College of Allegheny County Professor Dr. Stephanie Goloway recently shared her
expertise on how to support young children dealing with family substance use
disorder on a podcast for HiMama, an early childhood education technology
company. Based in Canada, HiMama has
an international customer and newsletter subscriber base of more than 70,000
who teaches early education and child development at CCAC’s Allegheny Campus,
was invited to speak on the podcast due to her well-received presentation at
the National Association for the Education of Young Children conference in
November. There, she presented a workshop titled “My Mommy is an Addict, My
Daddy is a Unicorn: Nurturing Resilience in Children Living with Substance Use
Disorder through Fairytales, Storytelling and Play.”The workshop
examined the current research on substance use disorder and how living with it
influences children’s social-emotional and cognitive development.According
to Goloway, one in four school children are living in homes that are impacted
by substance use disorder.
good news, which she also shared in the HiMama podcast episode titled
“Nurturing Resilience in Children Living with Family Substance Use Disorder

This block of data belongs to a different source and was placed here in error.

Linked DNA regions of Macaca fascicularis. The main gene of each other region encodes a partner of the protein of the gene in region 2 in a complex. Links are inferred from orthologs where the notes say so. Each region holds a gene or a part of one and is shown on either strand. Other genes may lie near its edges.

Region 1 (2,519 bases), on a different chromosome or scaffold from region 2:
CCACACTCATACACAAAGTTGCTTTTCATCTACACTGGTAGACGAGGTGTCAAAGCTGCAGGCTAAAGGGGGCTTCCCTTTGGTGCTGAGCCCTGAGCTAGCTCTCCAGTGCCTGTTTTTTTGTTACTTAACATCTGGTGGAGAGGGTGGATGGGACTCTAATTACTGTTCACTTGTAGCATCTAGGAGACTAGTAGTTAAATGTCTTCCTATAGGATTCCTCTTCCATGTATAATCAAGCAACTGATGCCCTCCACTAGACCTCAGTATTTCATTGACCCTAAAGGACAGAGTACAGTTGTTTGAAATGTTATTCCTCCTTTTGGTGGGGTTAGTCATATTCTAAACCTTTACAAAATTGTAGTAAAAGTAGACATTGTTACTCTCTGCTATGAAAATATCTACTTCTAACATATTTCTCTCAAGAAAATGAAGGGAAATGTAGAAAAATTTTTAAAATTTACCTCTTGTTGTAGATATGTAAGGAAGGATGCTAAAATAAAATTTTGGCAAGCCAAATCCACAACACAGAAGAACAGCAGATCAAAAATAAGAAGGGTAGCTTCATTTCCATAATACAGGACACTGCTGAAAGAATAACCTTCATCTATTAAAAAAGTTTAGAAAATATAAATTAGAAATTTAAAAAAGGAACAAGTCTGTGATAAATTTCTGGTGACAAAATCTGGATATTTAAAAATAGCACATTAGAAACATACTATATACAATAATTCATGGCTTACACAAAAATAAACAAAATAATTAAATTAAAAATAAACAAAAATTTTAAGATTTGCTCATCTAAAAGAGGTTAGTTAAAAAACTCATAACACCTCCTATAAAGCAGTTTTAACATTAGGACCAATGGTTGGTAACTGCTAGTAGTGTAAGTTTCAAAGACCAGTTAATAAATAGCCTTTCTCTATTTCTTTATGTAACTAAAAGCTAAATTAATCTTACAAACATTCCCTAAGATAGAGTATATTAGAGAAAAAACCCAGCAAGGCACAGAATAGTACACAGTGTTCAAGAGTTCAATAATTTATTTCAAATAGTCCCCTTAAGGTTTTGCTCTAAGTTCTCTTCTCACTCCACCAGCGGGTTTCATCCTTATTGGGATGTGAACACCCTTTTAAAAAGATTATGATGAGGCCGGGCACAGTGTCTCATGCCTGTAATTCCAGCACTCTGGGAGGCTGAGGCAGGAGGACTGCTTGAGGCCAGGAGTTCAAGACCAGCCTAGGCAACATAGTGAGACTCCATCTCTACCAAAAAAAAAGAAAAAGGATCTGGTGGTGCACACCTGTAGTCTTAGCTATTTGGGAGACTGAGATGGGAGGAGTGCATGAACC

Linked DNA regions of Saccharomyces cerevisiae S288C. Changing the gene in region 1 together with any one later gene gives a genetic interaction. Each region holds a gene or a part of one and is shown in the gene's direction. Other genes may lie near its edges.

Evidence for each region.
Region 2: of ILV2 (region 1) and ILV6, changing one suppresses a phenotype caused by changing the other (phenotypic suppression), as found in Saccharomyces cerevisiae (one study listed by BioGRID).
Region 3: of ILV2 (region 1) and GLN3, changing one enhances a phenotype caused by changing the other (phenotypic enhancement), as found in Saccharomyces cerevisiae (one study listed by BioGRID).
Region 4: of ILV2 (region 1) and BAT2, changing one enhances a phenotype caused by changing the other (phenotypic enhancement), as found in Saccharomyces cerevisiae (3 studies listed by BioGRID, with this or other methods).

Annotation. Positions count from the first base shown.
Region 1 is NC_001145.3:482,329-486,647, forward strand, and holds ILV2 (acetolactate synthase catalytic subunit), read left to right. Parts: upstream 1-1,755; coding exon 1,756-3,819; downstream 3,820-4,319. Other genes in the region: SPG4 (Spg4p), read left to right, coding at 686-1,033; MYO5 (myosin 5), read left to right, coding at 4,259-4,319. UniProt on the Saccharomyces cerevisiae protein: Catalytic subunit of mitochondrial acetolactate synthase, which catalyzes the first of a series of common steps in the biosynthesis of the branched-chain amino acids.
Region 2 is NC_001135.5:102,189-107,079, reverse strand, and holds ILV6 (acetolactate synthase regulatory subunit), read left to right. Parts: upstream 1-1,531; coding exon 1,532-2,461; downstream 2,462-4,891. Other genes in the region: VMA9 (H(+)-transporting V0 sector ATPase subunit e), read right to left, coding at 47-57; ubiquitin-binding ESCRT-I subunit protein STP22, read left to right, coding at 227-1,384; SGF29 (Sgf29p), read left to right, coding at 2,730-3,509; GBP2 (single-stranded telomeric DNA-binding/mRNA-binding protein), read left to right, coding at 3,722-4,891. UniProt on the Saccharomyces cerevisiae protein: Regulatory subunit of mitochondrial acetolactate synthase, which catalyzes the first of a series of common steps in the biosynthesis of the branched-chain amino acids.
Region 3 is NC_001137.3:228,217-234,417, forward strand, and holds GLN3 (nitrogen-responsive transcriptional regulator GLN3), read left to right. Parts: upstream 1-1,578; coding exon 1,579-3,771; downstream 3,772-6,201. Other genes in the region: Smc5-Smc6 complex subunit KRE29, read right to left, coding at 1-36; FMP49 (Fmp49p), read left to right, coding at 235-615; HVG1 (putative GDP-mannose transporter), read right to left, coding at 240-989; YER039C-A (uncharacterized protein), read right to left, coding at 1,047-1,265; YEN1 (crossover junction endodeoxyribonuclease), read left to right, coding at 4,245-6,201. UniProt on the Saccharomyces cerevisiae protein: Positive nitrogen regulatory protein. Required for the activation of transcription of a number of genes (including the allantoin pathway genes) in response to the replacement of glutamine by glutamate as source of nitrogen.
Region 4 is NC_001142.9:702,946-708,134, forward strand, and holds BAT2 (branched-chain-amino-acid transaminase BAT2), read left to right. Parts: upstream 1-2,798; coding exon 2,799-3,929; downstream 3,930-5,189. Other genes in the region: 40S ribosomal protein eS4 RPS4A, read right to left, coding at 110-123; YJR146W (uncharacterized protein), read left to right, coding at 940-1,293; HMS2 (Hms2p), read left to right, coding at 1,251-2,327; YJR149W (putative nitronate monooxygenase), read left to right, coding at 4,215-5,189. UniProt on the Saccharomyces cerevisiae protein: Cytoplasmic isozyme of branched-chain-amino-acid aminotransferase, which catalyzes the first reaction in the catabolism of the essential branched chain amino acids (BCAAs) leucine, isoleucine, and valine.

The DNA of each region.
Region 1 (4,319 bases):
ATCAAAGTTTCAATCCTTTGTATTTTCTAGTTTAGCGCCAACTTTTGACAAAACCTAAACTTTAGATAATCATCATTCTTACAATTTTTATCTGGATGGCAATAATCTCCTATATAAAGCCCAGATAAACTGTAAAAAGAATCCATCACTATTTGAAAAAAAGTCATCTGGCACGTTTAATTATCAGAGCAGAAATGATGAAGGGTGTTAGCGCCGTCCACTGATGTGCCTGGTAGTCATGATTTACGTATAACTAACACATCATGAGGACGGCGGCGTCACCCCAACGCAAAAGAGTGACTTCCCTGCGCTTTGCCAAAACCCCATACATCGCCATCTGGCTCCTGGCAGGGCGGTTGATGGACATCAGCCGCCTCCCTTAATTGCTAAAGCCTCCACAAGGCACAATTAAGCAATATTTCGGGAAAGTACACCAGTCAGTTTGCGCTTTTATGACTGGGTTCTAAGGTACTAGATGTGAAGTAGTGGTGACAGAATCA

through Storytelling,”is that resilience is a key protective factor,
and many early childhood practices can be used to promote resilience. Goloway
emphasized the importance of storytelling to
develop resilience in young children by building relationships, encouraging
initiative and promoting self-regulation. Play is also important, she
explained, because it has an impact on brain development specifically affecting
the resilience and executive function skills, which are essential for academic
and life success.
Through her speaking and writing—she authors a blog and a
book is in the works—Goloway hopes to
fill a gap in early childhood professional development. She has received a lot
of good feedback on the podcast and on her research in general, which shows
that using fairytales and other storytelling components helps children to
develop literacy and resilience at the same time.
was happy I was able to share what I am really passionate about,” said Goloway. “These topics are of
great interest right now and are on the cutting edge of what everyone’s talking
about—how we can help kids who are living in families affected by this disease.
I believe that our early childhood teachers can play an important role.”
holds a doctorate in early childhood studies from Walden University. She also
holds a master’s degree in education from Edinboro University and
a bachelor’s degree in psychology from Allegheny College.
Her blog is titled “Imagination on the Move.”